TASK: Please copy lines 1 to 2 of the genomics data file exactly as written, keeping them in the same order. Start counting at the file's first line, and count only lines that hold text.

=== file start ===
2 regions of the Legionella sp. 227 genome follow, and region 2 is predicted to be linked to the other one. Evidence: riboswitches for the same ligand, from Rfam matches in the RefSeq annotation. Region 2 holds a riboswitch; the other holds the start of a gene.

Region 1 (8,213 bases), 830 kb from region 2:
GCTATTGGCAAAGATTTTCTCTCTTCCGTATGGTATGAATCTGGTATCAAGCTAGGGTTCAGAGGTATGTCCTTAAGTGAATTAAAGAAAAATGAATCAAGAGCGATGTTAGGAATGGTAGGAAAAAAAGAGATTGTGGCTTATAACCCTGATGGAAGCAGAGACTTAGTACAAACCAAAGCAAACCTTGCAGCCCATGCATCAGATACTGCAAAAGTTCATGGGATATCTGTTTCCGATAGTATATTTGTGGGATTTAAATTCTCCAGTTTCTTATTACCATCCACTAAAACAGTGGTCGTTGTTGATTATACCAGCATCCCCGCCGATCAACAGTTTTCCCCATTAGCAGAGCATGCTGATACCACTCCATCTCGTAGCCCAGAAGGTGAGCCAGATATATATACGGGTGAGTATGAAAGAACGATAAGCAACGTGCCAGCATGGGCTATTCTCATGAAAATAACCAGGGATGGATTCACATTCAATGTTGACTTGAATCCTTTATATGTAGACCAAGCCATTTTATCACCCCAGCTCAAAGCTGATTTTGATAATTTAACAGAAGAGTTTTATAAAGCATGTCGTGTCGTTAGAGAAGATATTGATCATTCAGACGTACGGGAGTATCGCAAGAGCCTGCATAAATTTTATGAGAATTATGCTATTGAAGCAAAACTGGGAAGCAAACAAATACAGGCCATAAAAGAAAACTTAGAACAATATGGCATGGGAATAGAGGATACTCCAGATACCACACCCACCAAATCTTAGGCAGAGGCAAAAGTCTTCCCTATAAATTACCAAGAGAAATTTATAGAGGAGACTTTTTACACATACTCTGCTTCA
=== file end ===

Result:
2 regions of the Legionella sp. 227 genome follow, and region 2 is predicted to be linked to the other one. Evidence: riboswitches for the same ligand, from Rfam matches in the RefSeq annotation. Region 2 holds a riboswitch; the other holds the start of a gene.

Region 1 (8,213 bases), 830 kb from region 2: